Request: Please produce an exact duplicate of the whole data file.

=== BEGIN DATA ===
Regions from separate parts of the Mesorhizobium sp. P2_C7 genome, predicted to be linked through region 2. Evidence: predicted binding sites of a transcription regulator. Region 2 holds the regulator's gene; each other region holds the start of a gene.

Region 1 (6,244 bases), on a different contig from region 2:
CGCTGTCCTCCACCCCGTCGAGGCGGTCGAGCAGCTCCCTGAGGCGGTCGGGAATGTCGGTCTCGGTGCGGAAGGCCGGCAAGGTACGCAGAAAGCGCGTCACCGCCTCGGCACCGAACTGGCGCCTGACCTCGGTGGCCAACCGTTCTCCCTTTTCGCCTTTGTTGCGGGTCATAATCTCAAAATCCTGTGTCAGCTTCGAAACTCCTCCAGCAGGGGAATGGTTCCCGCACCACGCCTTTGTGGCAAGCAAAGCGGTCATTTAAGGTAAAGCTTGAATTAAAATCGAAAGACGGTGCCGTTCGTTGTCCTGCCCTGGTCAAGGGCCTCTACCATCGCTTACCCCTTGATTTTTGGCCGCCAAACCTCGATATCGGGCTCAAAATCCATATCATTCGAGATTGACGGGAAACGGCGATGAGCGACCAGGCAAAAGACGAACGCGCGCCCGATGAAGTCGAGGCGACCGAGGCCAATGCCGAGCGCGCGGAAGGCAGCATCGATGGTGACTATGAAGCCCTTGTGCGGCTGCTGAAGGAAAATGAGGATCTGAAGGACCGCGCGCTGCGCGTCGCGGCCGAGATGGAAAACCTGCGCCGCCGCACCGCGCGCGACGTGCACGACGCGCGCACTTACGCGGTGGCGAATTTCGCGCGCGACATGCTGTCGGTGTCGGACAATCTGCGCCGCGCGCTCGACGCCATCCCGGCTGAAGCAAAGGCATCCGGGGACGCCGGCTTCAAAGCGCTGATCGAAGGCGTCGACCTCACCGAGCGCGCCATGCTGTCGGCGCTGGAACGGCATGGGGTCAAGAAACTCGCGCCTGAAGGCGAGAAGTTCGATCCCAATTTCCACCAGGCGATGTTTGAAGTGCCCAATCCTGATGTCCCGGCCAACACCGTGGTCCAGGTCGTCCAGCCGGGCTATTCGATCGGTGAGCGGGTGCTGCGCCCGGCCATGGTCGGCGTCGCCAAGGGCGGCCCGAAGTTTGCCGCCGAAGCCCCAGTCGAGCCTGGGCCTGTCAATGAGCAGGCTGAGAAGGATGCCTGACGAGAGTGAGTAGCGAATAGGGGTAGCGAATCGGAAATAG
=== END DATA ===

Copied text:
Regions from separate parts of the Mesorhizobium sp. P2_C7 genome, predicted to be linked through region 2. Evidence: predicted binding sites of a transcription regulator. Region 2 holds the regulator's gene; each other region holds the start of a gene.

Region 1 (6,244 bases), on a different contig from region 2:
CGCTGTCCTCCACCCCGTCGAGGCGGTCGAGCAGCTCCCTGAGGCGGTCGGGAATGTCGGTCTCGGTGCGGAAGGCCGGCAAGGTACGCAGAAAGCGCGTCACCGCCTCGGCACCGAACTGGCGCCTGACCTCGGTGGCCAACCGTTCTCCCTTTTCGCCTTTGTTGCGGGTCATAATCTCAAAATCCTGTGTCAGCTTCGAAACTCCTCCAGCAGGGGAATGGTTCCCGCACCACGCCTTTGTGGCAAGCAAAGCGGTCATTTAAGGTAAAGCTTGAATTAAAATCGAAAGACGGTGCCGTTCGTTGTCCTGCCCTGGTCAAGGGCCTCTACCATCGCTTACCCCTTGATTTTTGGCCGCCAAACCTCGATATCGGGCTCAAAATCCATATCATTCGAGATTGACGGGAAACGGCGATGAGCGACCAGGCAAAAGACGAACGCGCGCCCGATGAAGTCGAGGCGACCGAGGCCAATGCCGAGCGCGCGGAAGGCAGCATCGATGGTGACTATGAAGCCCTTGTGCGGCTGCTGAAGGAAAATGAGGATCTGAAGGACCGCGCGCTGCGCGTCGCGGCCGAGATGGAAAACCTGCGCCGCCGCACCGCGCGCGACGTGCACGACGCGCGCACTTACGCGGTGGCGAATTTCGCGCGCGACATGCTGTCGGTGTCGGACAATCTGCGCCGCGCGCTCGACGCCATCCCGGCTGAAGCAAAGGCATCCGGGGACGCCGGCTTCAAAGCGCTGATCGAAGGCGTCGACCTCACCGAGCGCGCCATGCTGTCGGCGCTGGAACGGCATGGGGTCAAGAAACTCGCGCCTGAAGGCGAGAAGTTCGATCCCAATTTCCACCAGGCGATGTTTGAAGTGCCCAATCCTGATGTCCCGGCCAACACCGTGGTCCAGGTCGTCCAGCCGGGCTATTCGATCGGTGAGCGGGTGCTGCGCCCGGCCATGGTCGGCGTCGCCAAGGGCGGCCCGAAGTTTGCCGCCGAAGCCCCAGTCGAGCCTGGGCCTGTCAATGAGCAGGCTGAGAAGGATGCCTGACGAGAGTGAGTAGCGAATAGGGGTAGCGAATCGGAAATAG